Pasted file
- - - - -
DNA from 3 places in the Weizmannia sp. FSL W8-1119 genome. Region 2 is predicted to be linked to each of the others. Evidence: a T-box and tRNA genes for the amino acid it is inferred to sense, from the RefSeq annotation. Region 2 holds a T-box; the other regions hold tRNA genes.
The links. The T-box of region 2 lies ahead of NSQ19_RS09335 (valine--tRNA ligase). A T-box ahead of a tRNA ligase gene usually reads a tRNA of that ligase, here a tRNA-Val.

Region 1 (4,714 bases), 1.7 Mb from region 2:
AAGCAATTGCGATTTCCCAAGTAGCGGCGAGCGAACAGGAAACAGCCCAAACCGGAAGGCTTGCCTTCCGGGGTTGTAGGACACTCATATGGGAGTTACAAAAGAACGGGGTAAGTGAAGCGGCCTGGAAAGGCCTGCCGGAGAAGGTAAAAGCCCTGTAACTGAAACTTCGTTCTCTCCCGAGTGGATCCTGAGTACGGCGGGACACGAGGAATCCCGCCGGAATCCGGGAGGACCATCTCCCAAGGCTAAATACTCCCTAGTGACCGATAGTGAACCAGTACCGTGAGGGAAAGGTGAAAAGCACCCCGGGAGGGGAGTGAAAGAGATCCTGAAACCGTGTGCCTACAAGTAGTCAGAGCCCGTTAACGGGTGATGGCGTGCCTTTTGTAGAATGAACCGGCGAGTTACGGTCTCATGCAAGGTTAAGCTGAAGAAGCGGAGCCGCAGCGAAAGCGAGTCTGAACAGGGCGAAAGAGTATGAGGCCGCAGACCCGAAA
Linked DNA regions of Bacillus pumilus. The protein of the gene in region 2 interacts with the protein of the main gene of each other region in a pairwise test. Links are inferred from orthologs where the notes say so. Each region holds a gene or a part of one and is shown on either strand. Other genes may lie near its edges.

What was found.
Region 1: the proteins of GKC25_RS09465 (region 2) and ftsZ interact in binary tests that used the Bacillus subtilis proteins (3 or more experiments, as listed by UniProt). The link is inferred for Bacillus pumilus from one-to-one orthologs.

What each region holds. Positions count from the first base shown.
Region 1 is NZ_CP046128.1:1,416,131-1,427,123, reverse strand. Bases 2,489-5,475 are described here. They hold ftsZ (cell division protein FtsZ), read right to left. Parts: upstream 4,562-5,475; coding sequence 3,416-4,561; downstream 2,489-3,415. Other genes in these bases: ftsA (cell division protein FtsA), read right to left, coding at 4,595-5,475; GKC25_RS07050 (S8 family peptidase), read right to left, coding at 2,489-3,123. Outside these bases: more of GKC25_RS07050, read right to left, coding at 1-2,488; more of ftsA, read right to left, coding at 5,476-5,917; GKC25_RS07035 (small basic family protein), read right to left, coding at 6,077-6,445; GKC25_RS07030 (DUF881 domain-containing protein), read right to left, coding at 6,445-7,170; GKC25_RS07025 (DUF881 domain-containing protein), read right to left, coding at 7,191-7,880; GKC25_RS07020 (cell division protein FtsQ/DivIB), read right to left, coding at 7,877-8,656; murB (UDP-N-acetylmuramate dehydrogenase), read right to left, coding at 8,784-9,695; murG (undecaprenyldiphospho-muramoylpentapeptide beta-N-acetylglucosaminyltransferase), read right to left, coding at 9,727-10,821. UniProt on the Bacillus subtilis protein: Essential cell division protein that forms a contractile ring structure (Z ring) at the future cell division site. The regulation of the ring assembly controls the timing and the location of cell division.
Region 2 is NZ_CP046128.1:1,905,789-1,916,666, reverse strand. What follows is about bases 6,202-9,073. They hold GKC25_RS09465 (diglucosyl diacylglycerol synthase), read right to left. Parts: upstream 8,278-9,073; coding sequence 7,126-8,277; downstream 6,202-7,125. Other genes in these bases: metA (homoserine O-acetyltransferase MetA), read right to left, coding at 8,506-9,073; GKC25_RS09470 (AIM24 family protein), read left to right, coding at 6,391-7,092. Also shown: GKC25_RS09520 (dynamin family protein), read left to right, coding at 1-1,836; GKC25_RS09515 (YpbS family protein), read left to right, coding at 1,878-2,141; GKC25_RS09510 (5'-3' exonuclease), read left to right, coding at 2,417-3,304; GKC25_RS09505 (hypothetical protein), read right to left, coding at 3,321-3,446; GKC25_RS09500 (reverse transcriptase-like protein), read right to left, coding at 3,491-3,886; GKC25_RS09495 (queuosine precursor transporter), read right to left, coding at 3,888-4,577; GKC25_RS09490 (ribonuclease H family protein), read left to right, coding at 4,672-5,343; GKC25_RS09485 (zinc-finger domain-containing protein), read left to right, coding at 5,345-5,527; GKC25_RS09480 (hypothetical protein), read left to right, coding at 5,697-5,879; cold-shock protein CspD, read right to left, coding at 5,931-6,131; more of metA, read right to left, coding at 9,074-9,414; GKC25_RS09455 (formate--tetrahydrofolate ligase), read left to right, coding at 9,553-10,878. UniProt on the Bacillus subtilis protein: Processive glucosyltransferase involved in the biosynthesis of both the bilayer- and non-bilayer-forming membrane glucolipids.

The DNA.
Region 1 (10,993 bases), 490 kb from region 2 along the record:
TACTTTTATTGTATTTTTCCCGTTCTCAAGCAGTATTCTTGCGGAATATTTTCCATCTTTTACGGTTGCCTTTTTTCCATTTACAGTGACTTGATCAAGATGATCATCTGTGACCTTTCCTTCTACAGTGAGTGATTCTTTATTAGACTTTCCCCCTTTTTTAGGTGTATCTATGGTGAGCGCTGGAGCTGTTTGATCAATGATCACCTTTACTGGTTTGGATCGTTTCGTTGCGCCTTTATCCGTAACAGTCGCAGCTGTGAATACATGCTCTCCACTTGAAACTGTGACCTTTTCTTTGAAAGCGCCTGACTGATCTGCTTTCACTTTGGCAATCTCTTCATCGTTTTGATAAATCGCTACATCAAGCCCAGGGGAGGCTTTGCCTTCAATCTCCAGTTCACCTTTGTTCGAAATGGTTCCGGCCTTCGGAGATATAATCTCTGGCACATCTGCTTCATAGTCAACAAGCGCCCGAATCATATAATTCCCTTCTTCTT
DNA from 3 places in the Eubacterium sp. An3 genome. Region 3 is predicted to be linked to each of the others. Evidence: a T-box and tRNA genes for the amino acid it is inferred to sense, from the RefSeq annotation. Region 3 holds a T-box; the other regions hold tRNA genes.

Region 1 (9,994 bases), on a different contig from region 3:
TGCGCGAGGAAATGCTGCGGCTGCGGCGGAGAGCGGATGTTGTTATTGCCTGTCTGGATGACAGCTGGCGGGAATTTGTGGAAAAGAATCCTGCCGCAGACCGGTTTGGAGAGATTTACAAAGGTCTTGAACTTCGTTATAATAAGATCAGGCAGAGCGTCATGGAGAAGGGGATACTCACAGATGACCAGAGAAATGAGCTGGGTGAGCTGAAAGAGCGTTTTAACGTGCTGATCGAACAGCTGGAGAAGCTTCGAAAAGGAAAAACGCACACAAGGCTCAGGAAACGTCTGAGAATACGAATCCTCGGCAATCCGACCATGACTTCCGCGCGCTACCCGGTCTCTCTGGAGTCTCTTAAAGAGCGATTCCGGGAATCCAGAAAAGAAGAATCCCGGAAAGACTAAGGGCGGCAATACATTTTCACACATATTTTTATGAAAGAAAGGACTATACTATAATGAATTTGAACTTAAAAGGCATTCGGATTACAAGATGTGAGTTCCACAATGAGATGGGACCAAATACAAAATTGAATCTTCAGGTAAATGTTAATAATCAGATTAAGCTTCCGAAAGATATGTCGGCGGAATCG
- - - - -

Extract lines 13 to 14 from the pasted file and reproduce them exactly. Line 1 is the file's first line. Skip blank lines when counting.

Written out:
TACTTTTATTGTATTTTTCCCGTTCTCAAGCAGTATTCTTGCGGAATATTTTCCATCTTTTACGGTTGCCTTTTTTCCATTTACAGTGACTTGATCAAGATGATCATCTGTGACCTTTCCTTCTACAGTGAGTGATTCTTTATTAGACTTTCCCCCTTTTTTAGGTGTATCTATGGTGAGCGCTGGAGCTGTTTGATCAATGATCACCTTTACTGGTTTGGATCGTTTCGTTGCGCCTTTATCCGTAACAGTCGCAGCTGTGAATACATGCTCTCCACTTGAAACTGTGACCTTTTCTTTGAAAGCGCCTGACTGATCTGCTTTCACTTTGGCAATCTCTTCATCGTTTTGATAAATCGCTACATCAAGCCCAGGGGAGGCTTTGCCTTCAATCTCCAGTTCACCTTTGTTCGAAATGGTTCCGGCCTTCGGAGATATAATCTCTGGCACATCTGCTTCATAGTCAACAAGCGCCCGAATCATATAATTCCCTTCTTCTT
DNA from 3 places in the Eubacterium sp. An3 genome. Region 3 is predicted to be linked to each of the others. Evidence: a T-box and tRNA genes for the amino acid it is inferred to sense, from the RefSeq annotation. Region 3 holds a T-box; the other regions hold tRNA genes.